How to Grow Peppers in a Container
Growing peppers in containers is easy, and most (if not all) peppers will thrive. In fact, some were selected for their ability to grow well in a pot! Let’s look at some things to consider when growing your peppers in a container.
Choose the Proper Size Pot
It’s not so much a problem with the pot being too big, but rather don’t go choosing one too small. Although many peppers don’t grow to more than 20″ tall, they still need enough room for their roots to spread out.
For the smaller peppers (under 12 ” tall), you’ll need a 2 gallon container. For the larger pepper plants, a 5 gallon or even 10 gallon container will give the peppers plenty of room to grow.
Oh, and remember — your container needs to have drainage holes, so excess water has a way to escape.
What Kind of Soil to Use
I prefer to use bagged soil, seeing as the soil in my yard is fairly sandy. I like a mixture of composted cow manure and organic potting soil. The composted cow manure feeds the plants, and the organic potting soil lets the plant’s roots grow freely. I generally use in a 50/50 ratio (just as much composted cow manure as potting soil).
I generally avoid any potting soil labeled as “african violet” or “houseplant” or any such designation. I also like to avoid pre-fertilized potting soil. If you can’t find any “regular” potting soil, try using sphagnum moss instead, at a ration of 40/60 (40% sphagnum and 60% composted cow manure).
If you have access to real compost (meaning, from your own compost pile), by all means use that! Just make sure it’s fully “cooked” to destroy any lingering unfriendly bacteria or fungi.
Feeding and Watering
Your pepper plants will very likely need more frequent watering when being grown in a container, as well as more frequent fertilizing.
Watering should be done whenever you can stick your finger 1 inch into the soil and it’s dry (the tried and true method). Soon enough, you’ll get to recognize whether that means watering every day, every other day, etc. for your particular growing conditions.
I like to use my fertilizer at no more than 1/2 strength, but I fertilize a little more often — usually once every other week. When your pepper is first growing, it needs a fair amount of nitrogen, but once it starts producing flowers, it needs more phosphorus. I prefer doing things as organically as possible, so I like worm castings, fish emulsion and seaweed extract. (See the organic fertilizer and peppers post for more information.)
If I feel the plant needs a little boost of nitrogen or phosphorus (beyond the normal fertilizing), I’ll add in some blood meal (nitrogen) or bone meal (phosphorus). Both can be found in most garden centers.
I am debating adding an organic tomato fertilizer to this mix — after all, tomatoes and peppers are related and have similar requirements.
Staking or Caging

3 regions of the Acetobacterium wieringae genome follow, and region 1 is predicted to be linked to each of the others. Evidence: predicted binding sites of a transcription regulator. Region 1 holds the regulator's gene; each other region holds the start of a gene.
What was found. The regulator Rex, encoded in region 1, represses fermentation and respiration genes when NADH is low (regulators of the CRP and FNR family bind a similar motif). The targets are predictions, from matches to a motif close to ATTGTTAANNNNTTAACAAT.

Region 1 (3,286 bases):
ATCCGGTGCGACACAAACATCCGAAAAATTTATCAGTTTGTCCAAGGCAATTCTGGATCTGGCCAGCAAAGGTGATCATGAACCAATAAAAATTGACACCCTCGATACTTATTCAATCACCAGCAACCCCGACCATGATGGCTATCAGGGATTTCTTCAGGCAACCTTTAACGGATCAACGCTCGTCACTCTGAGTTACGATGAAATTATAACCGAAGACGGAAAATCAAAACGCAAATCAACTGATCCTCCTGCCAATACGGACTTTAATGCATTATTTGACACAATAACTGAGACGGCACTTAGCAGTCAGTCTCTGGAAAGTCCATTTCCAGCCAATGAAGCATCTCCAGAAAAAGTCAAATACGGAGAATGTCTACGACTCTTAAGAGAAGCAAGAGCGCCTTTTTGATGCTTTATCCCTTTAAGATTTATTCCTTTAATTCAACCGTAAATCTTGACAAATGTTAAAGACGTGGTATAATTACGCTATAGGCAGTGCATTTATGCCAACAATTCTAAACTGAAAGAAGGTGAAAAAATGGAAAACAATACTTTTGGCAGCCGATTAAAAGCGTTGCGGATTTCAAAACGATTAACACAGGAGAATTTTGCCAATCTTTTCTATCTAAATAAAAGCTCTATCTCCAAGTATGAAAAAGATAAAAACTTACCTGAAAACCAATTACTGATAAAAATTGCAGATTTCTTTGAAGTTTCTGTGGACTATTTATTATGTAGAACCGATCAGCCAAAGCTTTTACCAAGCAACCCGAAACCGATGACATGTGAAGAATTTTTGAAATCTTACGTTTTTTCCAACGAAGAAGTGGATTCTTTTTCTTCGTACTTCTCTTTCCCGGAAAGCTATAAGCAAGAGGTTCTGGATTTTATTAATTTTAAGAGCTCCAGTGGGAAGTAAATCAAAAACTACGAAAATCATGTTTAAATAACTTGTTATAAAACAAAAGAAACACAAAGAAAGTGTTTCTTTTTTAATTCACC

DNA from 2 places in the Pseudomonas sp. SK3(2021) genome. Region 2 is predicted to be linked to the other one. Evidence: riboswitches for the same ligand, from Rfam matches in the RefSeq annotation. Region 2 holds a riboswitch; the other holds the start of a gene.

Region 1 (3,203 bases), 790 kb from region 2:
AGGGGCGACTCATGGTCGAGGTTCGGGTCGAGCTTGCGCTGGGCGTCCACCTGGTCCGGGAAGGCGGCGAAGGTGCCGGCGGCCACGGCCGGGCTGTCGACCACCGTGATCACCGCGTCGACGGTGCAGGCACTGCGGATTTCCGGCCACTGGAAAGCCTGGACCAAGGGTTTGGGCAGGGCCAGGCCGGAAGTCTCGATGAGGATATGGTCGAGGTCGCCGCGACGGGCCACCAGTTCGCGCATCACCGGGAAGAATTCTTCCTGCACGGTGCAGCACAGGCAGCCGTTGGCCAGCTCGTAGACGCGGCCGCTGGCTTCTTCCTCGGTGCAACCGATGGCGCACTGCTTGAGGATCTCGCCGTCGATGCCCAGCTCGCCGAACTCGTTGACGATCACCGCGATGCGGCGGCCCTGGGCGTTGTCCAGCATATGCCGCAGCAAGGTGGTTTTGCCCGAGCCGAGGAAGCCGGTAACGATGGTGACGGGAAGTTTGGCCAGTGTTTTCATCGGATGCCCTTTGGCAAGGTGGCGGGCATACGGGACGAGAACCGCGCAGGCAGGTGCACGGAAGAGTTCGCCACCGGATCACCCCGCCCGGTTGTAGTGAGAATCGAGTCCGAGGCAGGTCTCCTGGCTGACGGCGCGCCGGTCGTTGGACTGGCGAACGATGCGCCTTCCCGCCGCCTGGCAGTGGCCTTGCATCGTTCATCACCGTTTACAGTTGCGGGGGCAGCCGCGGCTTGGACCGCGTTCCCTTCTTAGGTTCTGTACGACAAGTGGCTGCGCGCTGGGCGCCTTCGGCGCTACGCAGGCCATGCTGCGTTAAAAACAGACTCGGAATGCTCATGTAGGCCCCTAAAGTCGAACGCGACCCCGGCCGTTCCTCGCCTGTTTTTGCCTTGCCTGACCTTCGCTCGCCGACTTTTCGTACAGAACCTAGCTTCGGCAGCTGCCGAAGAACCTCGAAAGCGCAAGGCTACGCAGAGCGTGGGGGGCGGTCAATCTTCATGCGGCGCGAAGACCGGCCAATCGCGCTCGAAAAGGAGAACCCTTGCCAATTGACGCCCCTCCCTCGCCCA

Some peppers may need to be staked or caged due to their growing habits. I usually find that bell peppers need to be staked, due to fruit weight. Large rangey plants like jalapenos may need to be caged if they start overtaking your container gardening area.
Ultimately, it’s up to you, especially since there are now peppers like Mohawk that are more of a draping/hanging pepper, instead of upright.
Those Really Hot Chile Peppers
Please keep in mind that if you decide to grow the really, really hot chile peppers (like scotch bonnet, habaneros, etc.), please don’t do it around small children or pets. Just touching the fruit of these plants can cause severe irritation and burning.
I also would recommend staking or at least caging such chile peppers, if they are in an area where people will potentially be walking near them. All you need to do is brush by the peppers to get the oil on your clothes/body.
And remember, when staking or caging the extra-hot chile peppers, please use rubber gloves — preferably the disposable kind. That’s a lesson I had to learn the hard way. (And naturally, also use the rubber gloves when harvesting the peppers.)
Growing Peppers in Containers is Easy!
That’s pretty much all you need to know about growing peppers in containers. This means that even if you don’t have a yard, you can have garden-fresh peppers. Just make sure that the spot where you plan to put the pots gets at least 8 hours of sun a day, and is in a warm spot (peppers like heat).
If you plan to grow your peppers from seeds, you may want to check out the growing peppers from seeds post. If your inclination is towards growing chile peppers, check out the growing chile peppers post.
Personal note : I never use fertilizers or herbicides,my garden has a bad spot in this earth,gets all the sunset light which is stronger than the sunrise one,but a couple of tips from my extremely limited experience. a) delve soil frequently if growing in a container b) when watering the plant,do not wet the leaves especially when the sunlight is direct at the plants c)do not water excessively d) cut the lower branch leaves e) place sticks in the containers in order that the plant wont bent over to touch the soil f) if the plant gets sick,just use a solution of 2/3rds water and 1/3rd soap,like any soap with natural PH-that’s 6,5-7-I use cream soap for hands. Shake and spray the plant just do not spray the the roots. Wait 4 days and repeat.
Same goes for potato plants,tomato ones and peach trees from what i know.I cured curled leaves with this kind of solution instead of any other chemical option.
Avoid plant root contact with any kind of detergent- like placing the pot at the porch without a pot dish and then wash the porch with any kind of detergent. The roots will absorb the detergent.It might be soundimg foolish to experienced gardeners but there are still many who do the same mistake.Other tip,if you dont have room : you can place holders on the porch walls to save space,and hang the pepper containers.Just don’t hang potato or tomato containers,they will fall down